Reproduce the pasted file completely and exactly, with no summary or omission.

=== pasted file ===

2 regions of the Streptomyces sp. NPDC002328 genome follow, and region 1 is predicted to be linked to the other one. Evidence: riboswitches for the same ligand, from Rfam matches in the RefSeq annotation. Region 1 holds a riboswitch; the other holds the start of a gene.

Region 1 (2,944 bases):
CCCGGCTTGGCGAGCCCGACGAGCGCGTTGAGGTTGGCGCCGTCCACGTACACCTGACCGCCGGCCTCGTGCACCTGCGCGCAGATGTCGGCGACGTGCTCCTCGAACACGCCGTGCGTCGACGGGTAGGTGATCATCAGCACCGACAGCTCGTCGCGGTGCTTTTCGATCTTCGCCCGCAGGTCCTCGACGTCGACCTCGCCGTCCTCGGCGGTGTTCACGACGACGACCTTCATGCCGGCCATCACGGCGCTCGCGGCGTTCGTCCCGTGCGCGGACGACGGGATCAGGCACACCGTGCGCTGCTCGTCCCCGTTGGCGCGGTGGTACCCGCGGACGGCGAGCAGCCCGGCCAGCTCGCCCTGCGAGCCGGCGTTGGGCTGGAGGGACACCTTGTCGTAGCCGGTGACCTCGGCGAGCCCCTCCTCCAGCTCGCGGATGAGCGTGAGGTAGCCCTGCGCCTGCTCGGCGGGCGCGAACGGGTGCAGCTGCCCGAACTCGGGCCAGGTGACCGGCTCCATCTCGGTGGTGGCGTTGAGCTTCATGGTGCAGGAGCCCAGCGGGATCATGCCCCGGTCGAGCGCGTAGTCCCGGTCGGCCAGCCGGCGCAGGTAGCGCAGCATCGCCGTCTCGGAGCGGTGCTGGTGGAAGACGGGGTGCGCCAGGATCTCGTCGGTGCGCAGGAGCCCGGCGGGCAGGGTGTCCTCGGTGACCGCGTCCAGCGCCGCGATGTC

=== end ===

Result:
2 regions of the Streptomyces sp. NPDC002328 genome follow, and region 1 is predicted to be linked to the other one. Evidence: riboswitches for the same ligand, from Rfam matches in the RefSeq annotation. Region 1 holds a riboswitch; the other holds the start of a gene.

Region 1 (2,944 bases):
CCCGGCTTGGCGAGCCCGACGAGCGCGTTGAGGTTGGCGCCGTCCACGTACACCTGACCGCCGGCCTCGTGCACCTGCGCGCAGATGTCGGCGACGTGCTCCTCGAACACGCCGTGCGTCGACGGGTAGGTGATCATCAGCACCGACAGCTCGTCGCGGTGCTTTTCGATCTTCGCCCGCAGGTCCTCGACGTCGACCTCGCCGTCCTCGGCGGTGTTCACGACGACGACCTTCATGCCGGCCATCACGGCGCTCGCGGCGTTCGTCCCGTGCGCGGACGACGGGATCAGGCACACCGTGCGCTGCTCGTCCCCGTTGGCGCGGTGGTACCCGCGGACGGCGAGCAGCCCGGCCAGCTCGCCCTGCGAGCCGGCGTTGGGCTGGAGGGACACCTTGTCGTAGCCGGTGACCTCGGCGAGCCCCTCCTCCAGCTCGCGGATGAGCGTGAGGTAGCCCTGCGCCTGCTCGGCGGGCGCGAACGGGTGCAGCTGCCCGAACTCGGGCCAGGTGACCGGCTCCATCTCGGTGGTGGCGTTGAGCTTCATGGTGCAGGAGCCCAGCGGGATCATGCCCCGGTCGAGCGCGTAGTCCCGGTCGGCCAGCCGGCGCAGGTAGCGCAGCATCGCCGTCTCGGAGCGGTGCTGGTGGAAGACGGGGTGCGCCAGGATCTCGTCGGTGCGCAGGAGCCCGGCGGGCAGGGTGTCCTCGGTGACCGCGTCCAGCGCCGCGATGTC